He came out of that experience wanting to go back to school. He had been reading the work of psychologist Carl Jung and wanted to study him at an academic level. He started practicing yoga as well at this time, and soon after began teaching meditation and yoga. He studied psychology academically and now, as he enters his forties, he mentions that he is coming around again to an interest in mental health. He said that his sense is that many of our problems - with intimacy, the economy and climate change - as being rooted in our mental health.
He said he is now returning to the questions that captivated him when he was eight years old at the hospital with his uncle. “What does it mean to be sane? What does it mean to be free? Does being free have anything to do with what we feel?”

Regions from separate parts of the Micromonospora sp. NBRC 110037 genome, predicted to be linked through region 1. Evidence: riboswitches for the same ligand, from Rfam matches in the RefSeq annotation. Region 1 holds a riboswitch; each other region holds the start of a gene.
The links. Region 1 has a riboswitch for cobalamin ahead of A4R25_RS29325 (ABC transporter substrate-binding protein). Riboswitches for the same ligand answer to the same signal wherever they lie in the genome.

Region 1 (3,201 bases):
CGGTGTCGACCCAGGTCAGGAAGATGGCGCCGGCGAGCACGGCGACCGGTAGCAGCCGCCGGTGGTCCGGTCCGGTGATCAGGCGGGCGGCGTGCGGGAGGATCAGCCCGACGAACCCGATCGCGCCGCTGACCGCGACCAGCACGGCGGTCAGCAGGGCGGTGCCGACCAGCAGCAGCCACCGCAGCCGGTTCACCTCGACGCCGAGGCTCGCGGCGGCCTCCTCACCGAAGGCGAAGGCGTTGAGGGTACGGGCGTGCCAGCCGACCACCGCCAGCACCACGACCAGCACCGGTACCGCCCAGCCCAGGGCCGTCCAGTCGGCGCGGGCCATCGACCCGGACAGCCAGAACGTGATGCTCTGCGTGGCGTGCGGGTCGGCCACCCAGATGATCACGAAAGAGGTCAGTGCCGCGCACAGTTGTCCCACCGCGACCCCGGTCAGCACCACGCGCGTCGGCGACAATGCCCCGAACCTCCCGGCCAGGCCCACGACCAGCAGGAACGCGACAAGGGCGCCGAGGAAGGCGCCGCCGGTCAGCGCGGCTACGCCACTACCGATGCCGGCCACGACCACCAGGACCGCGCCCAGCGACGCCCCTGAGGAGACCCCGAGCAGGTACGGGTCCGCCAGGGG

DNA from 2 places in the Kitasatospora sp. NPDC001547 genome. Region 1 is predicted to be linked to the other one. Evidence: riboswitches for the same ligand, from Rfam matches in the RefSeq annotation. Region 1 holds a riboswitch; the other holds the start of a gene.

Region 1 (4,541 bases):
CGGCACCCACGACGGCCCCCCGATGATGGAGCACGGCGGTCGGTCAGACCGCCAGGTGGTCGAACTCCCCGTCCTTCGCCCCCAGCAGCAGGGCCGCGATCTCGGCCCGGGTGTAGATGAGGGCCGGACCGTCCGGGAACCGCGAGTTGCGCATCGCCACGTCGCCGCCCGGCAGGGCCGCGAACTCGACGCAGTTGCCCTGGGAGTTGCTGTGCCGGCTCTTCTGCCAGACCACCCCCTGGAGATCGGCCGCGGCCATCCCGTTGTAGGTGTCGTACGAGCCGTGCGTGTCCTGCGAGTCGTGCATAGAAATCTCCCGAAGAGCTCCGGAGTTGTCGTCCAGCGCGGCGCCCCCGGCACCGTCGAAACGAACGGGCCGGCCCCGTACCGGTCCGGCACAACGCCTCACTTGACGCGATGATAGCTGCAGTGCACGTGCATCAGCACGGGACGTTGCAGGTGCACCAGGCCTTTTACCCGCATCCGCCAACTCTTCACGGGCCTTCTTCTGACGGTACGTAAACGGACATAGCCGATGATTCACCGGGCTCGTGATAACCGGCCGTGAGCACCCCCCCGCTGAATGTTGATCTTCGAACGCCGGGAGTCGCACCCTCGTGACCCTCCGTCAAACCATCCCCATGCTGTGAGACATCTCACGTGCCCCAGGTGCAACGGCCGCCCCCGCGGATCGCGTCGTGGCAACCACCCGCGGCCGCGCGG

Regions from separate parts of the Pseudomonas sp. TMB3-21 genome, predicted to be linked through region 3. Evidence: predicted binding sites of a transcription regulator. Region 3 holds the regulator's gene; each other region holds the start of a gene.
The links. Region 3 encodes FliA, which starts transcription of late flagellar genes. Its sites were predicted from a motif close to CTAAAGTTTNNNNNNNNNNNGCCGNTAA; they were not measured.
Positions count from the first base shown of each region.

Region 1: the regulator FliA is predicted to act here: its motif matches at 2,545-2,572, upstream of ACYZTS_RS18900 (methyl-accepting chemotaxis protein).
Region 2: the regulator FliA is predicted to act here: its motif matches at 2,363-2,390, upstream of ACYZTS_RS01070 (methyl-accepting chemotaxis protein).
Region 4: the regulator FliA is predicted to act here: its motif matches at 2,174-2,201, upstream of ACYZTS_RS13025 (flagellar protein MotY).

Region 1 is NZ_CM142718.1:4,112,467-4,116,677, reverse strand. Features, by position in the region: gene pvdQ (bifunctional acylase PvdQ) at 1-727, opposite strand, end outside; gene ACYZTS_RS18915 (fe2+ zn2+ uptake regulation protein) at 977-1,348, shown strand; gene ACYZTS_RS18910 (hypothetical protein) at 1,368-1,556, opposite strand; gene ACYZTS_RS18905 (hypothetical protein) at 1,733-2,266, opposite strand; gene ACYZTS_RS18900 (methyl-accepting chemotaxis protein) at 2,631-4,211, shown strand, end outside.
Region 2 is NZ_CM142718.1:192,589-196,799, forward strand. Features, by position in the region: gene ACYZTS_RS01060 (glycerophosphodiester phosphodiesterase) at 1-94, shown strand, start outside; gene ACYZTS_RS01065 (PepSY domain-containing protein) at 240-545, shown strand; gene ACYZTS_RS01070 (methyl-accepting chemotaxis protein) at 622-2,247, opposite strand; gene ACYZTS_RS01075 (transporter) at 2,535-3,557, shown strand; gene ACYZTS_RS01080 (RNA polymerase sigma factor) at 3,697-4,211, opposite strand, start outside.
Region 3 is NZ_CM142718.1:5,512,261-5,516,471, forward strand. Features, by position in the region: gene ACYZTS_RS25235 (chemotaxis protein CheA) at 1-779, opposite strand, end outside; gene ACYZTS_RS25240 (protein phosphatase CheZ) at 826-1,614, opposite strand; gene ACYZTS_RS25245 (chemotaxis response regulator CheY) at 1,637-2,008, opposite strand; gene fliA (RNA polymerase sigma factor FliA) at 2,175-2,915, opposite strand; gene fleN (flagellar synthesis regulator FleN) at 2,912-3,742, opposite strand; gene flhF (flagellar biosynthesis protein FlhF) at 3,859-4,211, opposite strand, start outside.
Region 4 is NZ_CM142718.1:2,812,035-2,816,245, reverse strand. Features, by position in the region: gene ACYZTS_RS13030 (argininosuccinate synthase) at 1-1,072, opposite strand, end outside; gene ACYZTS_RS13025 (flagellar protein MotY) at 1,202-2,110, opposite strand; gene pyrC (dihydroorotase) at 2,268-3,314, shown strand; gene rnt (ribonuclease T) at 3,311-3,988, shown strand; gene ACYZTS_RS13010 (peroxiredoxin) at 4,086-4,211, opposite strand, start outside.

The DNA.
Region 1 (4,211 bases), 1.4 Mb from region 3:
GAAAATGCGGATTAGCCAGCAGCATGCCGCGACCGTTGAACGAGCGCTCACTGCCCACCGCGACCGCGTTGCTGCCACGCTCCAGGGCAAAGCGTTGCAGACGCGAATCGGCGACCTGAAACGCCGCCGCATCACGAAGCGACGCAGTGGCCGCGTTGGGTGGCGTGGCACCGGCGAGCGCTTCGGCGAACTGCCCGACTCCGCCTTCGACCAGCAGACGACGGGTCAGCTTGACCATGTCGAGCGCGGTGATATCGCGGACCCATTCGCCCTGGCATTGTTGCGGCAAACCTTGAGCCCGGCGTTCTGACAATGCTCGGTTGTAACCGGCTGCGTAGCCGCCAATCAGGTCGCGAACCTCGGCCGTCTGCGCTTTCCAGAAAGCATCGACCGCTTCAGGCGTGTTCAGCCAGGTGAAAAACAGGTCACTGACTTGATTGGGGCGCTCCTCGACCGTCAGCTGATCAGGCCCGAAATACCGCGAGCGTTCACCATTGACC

“If freedom is just dependent on feeling good, that’s a pretty superficial freedom.”
BLISS OR ENDORPHINS
We then discussed the compulsion in the yoga community toward “feeling good”. Michael drew an illuminating distinction between the superficial endorphin bliss of a post-asana state and the taste of bliss that you occasionally experience in deep meditation. “There’s a bliss that arises in meditative states of stillness which is not the same as the bliss of running. Bliss of knowing a clear space, a quietude. It’s so important, when those moments happen, to know them and to let them in. It’s so rare that we feel in ourselves that everything is okay.”
The goal of practice is for you to become your own teacher, Michael said, and not to be yoga-high. We don’t know how we’re going to need to serve. Our practice is about learning how to serve with whatever’s coming up in our lives.